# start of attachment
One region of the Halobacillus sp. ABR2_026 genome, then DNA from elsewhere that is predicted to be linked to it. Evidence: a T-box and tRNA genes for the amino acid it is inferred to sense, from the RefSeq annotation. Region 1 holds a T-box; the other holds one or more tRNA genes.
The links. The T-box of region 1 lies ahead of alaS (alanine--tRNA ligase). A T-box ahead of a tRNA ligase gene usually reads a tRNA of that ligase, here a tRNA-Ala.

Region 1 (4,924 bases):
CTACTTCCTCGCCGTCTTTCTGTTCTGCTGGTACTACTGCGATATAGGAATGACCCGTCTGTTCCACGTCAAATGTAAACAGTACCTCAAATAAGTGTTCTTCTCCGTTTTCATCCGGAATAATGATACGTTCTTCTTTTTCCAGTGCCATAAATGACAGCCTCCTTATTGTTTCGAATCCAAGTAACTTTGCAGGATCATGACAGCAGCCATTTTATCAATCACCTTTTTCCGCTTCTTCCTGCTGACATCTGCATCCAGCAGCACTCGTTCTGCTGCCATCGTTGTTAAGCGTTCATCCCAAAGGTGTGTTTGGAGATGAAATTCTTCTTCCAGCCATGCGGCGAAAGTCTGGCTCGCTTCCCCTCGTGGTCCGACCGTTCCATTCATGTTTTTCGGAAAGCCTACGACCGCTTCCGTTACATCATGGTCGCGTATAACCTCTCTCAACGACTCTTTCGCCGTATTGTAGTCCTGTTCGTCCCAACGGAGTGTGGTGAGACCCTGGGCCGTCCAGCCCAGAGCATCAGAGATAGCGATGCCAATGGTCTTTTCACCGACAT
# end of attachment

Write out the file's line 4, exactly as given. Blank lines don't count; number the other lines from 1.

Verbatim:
CTACTTCCTCGCCGTCTTTCTGTTCTGCTGGTACTACTGCGATATAGGAATGACCCGTCTGTTCCACGTCAAATGTAAACAGTACCTCAAATAAGTGTTCTTCTCCGTTTTCATCCGGAATAATGATACGTTCTTCTTTTTCCAGTGCCATAAATGACAGCCTCCTTATTGTTTCGAATCCAAGTAACTTTGCAGGATCATGACAGCAGCCATTTTATCAATCACCTTTTTCCGCTTCTTCCTGCTGACATCTGCATCCAGCAGCACTCGTTCTGCTGCCATCGTTGTTAAGCGTTCATCCCAAAGGTGTGTTTGGAGATGAAATTCTTCTTCCAGCCATGCGGCGAAAGTCTGGCTCGCTTCCCCTCGTGGTCCGACCGTTCCATTCATGTTTTTCGGAAAGCCTACGACCGCTTCCGTTACATCATGGTCGCGTATAACCTCTCTCAACGACTCTTTCGCCGTATTGTAGTCCTGTTCGTCCCAACGGAGTGTGGTGAGACCCTGGGCCGTCCAGCCCAGAGCATCAGAGATAGCGATGCCAATGGTCTTTTCACCGACAT